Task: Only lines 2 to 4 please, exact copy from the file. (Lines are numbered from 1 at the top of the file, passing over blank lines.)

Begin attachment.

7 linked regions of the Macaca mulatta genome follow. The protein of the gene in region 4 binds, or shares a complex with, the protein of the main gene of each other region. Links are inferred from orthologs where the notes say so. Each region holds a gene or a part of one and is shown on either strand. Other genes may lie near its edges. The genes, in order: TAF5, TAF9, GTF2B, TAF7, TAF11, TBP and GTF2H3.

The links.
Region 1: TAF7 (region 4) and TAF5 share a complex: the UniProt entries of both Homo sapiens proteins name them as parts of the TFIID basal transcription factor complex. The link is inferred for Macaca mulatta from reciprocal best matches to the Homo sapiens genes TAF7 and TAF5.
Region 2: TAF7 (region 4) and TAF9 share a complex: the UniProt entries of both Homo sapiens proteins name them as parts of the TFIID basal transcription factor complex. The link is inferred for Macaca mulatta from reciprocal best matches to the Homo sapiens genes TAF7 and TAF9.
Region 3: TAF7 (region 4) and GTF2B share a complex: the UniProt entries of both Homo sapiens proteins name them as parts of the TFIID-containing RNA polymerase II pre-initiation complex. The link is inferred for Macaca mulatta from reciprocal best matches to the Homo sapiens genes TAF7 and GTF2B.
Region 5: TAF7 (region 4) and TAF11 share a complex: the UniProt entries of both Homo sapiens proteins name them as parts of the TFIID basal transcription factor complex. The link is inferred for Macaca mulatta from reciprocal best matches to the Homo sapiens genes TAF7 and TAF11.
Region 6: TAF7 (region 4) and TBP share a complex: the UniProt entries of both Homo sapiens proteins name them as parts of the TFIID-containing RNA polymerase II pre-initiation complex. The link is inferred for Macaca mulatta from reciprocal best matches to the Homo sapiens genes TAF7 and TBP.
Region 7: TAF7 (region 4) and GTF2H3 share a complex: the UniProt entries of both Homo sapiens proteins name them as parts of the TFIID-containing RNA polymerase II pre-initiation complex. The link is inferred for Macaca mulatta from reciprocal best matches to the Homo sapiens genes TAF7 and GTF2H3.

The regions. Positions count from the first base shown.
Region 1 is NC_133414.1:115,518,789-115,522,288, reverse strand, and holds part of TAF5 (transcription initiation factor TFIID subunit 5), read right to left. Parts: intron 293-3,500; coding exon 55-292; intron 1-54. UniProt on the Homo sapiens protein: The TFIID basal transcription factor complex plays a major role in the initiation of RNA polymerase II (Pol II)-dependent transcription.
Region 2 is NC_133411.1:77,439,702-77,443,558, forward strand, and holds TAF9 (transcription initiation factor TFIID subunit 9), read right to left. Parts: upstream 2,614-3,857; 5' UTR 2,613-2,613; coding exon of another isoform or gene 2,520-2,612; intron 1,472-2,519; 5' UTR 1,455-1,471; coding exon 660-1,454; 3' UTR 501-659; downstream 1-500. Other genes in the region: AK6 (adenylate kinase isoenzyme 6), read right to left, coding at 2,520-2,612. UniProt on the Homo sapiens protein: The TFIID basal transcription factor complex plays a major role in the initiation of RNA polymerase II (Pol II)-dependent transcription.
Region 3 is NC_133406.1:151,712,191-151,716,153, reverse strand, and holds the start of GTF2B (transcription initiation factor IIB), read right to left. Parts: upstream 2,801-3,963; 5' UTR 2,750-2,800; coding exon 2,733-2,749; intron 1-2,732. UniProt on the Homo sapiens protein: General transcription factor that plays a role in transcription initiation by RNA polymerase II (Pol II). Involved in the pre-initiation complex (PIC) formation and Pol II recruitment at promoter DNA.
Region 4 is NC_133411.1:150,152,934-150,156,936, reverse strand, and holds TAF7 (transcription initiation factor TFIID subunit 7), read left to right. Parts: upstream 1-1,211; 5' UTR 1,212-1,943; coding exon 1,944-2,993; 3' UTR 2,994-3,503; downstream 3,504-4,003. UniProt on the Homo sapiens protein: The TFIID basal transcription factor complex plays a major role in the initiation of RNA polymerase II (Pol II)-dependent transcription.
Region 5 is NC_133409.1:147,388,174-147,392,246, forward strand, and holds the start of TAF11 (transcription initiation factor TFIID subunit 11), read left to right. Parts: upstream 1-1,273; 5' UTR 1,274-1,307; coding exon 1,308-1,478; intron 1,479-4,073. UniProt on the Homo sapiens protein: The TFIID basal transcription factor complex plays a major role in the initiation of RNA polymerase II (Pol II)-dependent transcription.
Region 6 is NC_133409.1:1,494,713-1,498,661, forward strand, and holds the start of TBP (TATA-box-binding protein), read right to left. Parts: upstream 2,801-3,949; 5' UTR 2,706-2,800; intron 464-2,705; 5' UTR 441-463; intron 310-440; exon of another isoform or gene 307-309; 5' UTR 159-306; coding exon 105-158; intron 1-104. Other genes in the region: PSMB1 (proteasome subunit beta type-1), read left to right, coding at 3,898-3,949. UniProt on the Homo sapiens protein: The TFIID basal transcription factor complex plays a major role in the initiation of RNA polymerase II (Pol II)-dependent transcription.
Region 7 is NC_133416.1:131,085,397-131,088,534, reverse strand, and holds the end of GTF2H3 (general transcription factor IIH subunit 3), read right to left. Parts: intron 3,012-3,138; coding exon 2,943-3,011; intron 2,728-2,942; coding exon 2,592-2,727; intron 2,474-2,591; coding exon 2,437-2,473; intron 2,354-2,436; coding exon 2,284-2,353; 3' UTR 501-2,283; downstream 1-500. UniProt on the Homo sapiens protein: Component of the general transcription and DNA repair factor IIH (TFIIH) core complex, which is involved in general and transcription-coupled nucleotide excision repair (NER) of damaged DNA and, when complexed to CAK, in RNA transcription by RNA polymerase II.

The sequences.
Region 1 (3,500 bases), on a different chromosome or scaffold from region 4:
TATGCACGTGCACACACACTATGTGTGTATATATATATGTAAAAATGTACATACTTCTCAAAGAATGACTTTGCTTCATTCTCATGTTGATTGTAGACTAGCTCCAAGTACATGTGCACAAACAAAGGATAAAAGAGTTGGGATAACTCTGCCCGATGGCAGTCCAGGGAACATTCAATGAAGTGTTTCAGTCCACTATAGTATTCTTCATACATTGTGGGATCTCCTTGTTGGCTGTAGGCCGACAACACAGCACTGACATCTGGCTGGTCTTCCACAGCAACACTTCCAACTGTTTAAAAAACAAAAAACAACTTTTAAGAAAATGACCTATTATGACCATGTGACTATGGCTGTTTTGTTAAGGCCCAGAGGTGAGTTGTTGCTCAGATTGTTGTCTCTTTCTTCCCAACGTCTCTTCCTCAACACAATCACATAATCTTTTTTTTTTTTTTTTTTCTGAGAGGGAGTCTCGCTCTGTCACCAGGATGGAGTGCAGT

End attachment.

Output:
The links.
Region 1: TAF7 (region 4) and TAF5 share a complex: the UniProt entries of both Homo sapiens proteins name them as parts of the TFIID basal transcription factor complex. The link is inferred for Macaca mulatta from reciprocal best matches to the Homo sapiens genes TAF7 and TAF5.
Region 2: TAF7 (region 4) and TAF9 share a complex: the UniProt entries of both Homo sapiens proteins name them as parts of the TFIID basal transcription factor complex. The link is inferred for Macaca mulatta from reciprocal best matches to the Homo sapiens genes TAF7 and TAF9.